If a person had their bank account hacked, it is extremely important that the person do the following: 1) contact their bank and inform them of what happened so the user can change their banking login information.
2) DO NOT connect the infected computer to the internet until the problem has been resolved. UNPLUG the network cable and if the system has a wireless network card disable it.
3) Even if scanners may not detect any more evidence of an infection, this system MUST be backed up and reinstall the operating system. Why take a chance that the system may still be infected and may compromise their banking in the future. The malware may be hidden where malware detection can not see it. Something may trigger it to be live again and thereby compromise the users sensitive data.
I sure would not take that chance.....
0
 

Author Comment

by:total123
ID: 39949726
thanks for your advice every one, we have ended up formatting the machine.
0
 

Author Closing Comment

by:total123
ID: 39966193
reformatted in the end. As noted, also posted on bleeping computer, with no replies until a good few days have passed.

thank you EE
0
 
LVL 38

Expert Comment

by:BillDL
ID: 39966213
Thank you total123

Yes, over on bleepingcomputer there are about 6 "sticky" comments you need to plough through first to make sure that you run all the various freely available utility programs and only post the log files in specific forums.  An expert will arrive to examine the log files and suggest a bunch of other utilities to run, whilst examining the new logs in between, until either the programs have done their job or you are advised to format your hard drive.  By the time you have been through all of that, you will have been quicker (and safer) repartitioning and wiping the hard drive anyway.

Your question here was specifically about whether we thought that the reported malware might have helped somebody hack into a banking account, which (in case you were wondering) is why I simply offered my opinion and suggestions about that aspect only and didn't go into any depth about cleaning up the malware.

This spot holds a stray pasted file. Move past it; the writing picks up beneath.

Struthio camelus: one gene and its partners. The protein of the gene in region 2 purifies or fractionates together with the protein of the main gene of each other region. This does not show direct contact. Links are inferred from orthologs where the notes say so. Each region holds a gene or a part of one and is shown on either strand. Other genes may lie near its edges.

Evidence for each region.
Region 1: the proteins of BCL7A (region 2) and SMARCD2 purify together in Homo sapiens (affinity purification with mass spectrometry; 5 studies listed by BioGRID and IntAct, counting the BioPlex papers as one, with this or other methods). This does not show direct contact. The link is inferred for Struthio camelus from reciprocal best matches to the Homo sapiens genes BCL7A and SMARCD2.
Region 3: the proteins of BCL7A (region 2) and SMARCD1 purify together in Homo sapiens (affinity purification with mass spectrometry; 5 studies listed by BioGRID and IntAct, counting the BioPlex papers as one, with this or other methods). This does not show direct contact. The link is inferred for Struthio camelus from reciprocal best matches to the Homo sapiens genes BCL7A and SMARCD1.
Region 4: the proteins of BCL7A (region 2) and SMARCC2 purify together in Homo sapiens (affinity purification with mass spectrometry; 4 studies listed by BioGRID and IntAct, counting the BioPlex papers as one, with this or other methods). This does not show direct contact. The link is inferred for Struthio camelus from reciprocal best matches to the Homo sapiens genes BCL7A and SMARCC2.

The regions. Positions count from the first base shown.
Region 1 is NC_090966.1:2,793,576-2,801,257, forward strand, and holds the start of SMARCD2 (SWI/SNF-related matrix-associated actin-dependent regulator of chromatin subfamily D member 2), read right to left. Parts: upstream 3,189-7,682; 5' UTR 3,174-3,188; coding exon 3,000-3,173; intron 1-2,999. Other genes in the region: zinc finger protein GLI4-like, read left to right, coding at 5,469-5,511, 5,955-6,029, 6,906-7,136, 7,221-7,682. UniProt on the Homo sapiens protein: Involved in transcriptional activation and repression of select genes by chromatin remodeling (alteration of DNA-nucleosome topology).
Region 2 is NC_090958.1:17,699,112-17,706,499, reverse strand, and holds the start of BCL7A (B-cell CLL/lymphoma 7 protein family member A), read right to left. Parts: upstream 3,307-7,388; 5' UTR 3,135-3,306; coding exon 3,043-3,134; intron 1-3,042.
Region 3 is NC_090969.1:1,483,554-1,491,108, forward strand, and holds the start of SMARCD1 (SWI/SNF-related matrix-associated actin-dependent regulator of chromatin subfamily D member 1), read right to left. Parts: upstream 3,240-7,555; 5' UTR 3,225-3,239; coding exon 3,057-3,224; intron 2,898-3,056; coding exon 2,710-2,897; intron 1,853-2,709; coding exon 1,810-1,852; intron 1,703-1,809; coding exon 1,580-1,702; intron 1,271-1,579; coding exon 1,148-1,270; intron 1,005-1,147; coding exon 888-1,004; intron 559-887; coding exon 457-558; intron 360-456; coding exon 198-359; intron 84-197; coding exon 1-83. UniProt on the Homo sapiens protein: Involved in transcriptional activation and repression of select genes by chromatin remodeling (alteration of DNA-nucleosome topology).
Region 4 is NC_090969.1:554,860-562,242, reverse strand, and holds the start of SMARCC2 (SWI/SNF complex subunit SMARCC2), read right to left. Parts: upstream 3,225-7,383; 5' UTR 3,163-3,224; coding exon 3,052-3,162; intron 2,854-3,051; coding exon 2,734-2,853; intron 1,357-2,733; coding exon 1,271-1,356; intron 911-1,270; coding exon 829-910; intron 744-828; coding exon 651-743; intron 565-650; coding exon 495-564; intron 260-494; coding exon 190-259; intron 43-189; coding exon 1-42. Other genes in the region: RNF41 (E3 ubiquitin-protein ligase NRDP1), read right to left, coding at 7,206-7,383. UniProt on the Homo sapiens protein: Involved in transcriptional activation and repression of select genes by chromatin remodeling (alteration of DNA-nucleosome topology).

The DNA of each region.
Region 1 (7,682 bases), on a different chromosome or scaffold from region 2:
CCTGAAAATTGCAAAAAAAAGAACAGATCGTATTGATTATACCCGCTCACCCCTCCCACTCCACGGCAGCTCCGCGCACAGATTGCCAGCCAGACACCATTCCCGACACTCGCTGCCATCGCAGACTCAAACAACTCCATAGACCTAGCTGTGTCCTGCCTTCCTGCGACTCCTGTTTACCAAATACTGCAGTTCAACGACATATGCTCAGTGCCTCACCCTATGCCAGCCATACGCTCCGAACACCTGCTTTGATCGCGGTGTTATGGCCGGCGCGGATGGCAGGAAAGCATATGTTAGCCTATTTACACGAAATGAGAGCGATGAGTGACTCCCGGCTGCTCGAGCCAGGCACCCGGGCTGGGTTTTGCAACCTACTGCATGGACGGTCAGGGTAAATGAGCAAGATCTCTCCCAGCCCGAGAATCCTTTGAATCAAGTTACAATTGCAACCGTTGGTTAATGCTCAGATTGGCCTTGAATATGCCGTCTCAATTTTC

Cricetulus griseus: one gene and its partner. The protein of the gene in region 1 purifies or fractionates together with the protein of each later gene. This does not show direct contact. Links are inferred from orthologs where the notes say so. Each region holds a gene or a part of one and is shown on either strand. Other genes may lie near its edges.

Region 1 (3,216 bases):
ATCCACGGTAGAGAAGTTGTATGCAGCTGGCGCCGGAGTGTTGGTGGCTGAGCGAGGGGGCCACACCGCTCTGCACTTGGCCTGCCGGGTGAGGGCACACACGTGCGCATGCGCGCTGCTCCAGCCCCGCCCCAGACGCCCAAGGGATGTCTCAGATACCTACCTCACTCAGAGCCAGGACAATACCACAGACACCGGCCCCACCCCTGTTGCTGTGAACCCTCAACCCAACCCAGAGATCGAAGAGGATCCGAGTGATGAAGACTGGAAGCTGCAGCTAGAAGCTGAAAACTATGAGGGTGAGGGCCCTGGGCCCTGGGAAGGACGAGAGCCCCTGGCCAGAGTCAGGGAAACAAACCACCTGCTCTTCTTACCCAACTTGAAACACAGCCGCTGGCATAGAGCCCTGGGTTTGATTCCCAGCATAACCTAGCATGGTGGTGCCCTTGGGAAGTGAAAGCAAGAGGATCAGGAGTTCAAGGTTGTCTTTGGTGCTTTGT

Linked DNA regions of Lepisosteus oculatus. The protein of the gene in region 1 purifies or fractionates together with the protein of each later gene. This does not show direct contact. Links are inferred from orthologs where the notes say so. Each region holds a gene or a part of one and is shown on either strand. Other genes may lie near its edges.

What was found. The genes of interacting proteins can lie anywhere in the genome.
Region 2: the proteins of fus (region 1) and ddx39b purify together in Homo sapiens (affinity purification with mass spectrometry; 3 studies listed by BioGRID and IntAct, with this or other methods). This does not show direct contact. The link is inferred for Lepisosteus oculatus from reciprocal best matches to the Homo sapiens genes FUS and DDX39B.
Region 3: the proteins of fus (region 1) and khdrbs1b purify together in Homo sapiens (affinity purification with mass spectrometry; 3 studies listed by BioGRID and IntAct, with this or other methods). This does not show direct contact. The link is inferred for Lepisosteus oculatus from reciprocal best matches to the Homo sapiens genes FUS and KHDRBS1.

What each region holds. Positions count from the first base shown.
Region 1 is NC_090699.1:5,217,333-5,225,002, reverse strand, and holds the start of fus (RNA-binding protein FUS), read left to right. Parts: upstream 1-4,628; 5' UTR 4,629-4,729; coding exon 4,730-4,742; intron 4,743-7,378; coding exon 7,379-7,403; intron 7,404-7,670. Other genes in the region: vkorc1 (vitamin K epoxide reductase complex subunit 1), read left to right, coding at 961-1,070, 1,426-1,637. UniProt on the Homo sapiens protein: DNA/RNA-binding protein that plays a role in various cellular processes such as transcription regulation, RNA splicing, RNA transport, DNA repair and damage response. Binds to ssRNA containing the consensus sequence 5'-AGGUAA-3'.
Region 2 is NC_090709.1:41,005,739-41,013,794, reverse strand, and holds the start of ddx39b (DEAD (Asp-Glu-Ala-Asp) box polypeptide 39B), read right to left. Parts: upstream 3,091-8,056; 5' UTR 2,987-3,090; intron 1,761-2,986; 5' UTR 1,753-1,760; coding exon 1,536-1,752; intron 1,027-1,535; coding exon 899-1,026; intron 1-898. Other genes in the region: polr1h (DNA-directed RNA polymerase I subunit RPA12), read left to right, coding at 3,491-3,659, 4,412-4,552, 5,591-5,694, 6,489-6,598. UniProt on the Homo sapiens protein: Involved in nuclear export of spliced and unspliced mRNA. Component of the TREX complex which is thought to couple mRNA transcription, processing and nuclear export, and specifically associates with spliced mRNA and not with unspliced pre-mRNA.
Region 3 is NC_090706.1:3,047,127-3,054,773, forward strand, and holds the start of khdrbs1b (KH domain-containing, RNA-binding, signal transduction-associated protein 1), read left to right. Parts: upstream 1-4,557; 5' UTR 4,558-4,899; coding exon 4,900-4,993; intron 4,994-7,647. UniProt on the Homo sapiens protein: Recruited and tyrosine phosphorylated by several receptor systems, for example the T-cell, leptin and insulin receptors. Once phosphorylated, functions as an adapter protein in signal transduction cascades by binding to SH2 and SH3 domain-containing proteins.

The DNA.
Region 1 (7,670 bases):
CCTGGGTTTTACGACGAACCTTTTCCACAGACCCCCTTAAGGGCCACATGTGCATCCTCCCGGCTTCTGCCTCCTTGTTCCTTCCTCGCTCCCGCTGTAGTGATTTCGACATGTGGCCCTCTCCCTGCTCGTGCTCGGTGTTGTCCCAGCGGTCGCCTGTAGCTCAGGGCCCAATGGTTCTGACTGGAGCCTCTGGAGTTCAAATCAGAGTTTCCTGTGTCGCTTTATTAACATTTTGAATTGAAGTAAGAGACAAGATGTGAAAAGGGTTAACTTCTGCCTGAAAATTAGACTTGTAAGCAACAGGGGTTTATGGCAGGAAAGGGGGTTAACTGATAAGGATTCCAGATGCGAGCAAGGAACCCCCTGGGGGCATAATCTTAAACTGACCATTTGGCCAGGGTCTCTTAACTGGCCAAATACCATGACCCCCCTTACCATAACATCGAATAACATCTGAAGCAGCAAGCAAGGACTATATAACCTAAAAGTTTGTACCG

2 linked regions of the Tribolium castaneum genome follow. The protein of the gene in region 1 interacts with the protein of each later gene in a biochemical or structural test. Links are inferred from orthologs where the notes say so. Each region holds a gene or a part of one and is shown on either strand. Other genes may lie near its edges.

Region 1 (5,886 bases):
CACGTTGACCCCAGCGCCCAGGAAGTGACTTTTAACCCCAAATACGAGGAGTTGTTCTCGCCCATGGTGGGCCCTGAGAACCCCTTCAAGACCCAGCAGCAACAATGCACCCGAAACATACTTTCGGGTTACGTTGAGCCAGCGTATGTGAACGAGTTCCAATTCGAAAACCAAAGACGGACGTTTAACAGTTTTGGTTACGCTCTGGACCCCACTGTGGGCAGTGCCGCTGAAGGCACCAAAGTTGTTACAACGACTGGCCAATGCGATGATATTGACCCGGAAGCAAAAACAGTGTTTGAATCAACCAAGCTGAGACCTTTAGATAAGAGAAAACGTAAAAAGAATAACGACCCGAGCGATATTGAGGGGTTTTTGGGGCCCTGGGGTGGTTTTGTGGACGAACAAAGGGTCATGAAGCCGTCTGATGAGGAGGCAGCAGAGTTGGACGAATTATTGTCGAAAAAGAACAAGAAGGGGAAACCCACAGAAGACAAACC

0
 

Author Comment

by:total123
ID: 39966280
Hi, you were right in what I was asking for.
0

Featured Post

Free Tool: ZipGrep

ZipGrep is a utility that can list and search zip (.war, .ear, .jar, etc) archives for text patterns, without the need to extract the archive's contents.

One of a set of tools we're offering as a way to say thank you for being a part of the community.

Question has a verified solution.

If you are experiencing a similar issue, please ask a related question

Suggested Solutions

Title # Comments Views Activity
SHA2 certs for IIS AND Java? 2 113
Help with preventing downloading a zip file 10 45
Home wireless security 10 62
CDC and AOG on MS SQL 2012 13 23
One of the biggest threats facing all high-value targets are APT's.  These threats include sophisticated tactics that "often starts with mapping human organization and collecting intelligence on employees, who are nowadays a weaker link than network…
OnPage: Incident management and secure messaging on your smartphone
Email security requires an ever evolving service that stays up to date with counter-evolving threats. The Email Laundry perform Research and Development to ensure their email security service evolves faster than cyber criminals. We apply our Threat…
The Email Laundry PDF encryption service allows companies to send confidential encrypted  emails to anybody. The PDF document can also contain attachments that are embedded in the encrypted PDF. The password is randomly generated by The Email Laundr…

839 members asked questions and received personalized solutions in the past 7 days.

Join the community of 500,000 technology professionals and ask your questions.

Join & Ask a Question